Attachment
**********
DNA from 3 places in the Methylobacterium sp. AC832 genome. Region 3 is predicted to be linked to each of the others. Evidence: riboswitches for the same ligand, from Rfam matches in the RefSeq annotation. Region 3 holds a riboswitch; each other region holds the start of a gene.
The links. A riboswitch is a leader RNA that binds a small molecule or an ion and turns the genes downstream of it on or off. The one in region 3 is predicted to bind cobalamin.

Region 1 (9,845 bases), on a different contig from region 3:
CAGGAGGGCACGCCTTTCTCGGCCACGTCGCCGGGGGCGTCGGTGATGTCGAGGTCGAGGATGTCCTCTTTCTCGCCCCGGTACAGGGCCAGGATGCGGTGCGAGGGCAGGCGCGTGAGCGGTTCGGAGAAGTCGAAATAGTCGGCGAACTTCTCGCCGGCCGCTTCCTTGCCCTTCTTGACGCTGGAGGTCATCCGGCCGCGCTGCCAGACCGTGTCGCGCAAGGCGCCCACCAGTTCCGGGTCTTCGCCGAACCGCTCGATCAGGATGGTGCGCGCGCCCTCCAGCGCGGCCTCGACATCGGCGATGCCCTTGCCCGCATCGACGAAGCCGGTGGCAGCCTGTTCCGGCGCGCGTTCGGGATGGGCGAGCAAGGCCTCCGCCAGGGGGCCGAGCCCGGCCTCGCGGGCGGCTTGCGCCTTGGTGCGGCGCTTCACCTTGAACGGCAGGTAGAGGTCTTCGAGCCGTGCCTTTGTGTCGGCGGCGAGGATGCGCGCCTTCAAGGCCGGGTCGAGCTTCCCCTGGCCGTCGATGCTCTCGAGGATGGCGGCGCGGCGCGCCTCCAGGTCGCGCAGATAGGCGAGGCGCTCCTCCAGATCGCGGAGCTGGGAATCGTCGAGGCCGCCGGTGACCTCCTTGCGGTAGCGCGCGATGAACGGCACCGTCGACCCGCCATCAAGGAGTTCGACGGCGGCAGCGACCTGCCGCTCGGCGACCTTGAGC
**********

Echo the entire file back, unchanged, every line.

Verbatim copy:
DNA from 3 places in the Methylobacterium sp. AC832 genome. Region 3 is predicted to be linked to each of the others. Evidence: riboswitches for the same ligand, from Rfam matches in the RefSeq annotation. Region 3 holds a riboswitch; each other region holds the start of a gene.
The links. A riboswitch is a leader RNA that binds a small molecule or an ion and turns the genes downstream of it on or off. The one in region 3 is predicted to bind cobalamin.

Region 1 (9,845 bases), on a different contig from region 3:
CAGGAGGGCACGCCTTTCTCGGCCACGTCGCCGGGGGCGTCGGTGATGTCGAGGTCGAGGATGTCCTCTTTCTCGCCCCGGTACAGGGCCAGGATGCGGTGCGAGGGCAGGCGCGTGAGCGGTTCGGAGAAGTCGAAATAGTCGGCGAACTTCTCGCCGGCCGCTTCCTTGCCCTTCTTGACGCTGGAGGTCATCCGGCCGCGCTGCCAGACCGTGTCGCGCAAGGCGCCCACCAGTTCCGGGTCTTCGCCGAACCGCTCGATCAGGATGGTGCGCGCGCCCTCCAGCGCGGCCTCGACATCGGCGATGCCCTTGCCCGCATCGACGAAGCCGGTGGCAGCCTGTTCCGGCGCGCGTTCGGGATGGGCGAGCAAGGCCTCCGCCAGGGGGCCGAGCCCGGCCTCGCGGGCGGCTTGCGCCTTGGTGCGGCGCTTCACCTTGAACGGCAGGTAGAGGTCTTCGAGCCGTGCCTTTGTGTCGGCGGCGAGGATGCGCGCCTTCAAGGCCGGGTCGAGCTTCCCCTGGCCGTCGATGCTCTCGAGGATGGCGGCGCGGCGCGCCTCCAGGTCGCGCAGATAGGCGAGGCGCTCCTCCAGATCGCGGAGCTGGGAATCGTCGAGGCCGCCGGTGACCTCCTTGCGGTAGCGCGCGATGAACGGCACCGTCGACCCGCCATCAAGGAGTTCGACGGCGGCAGCGACCTGCCGCTCGGCGACCTTGAGC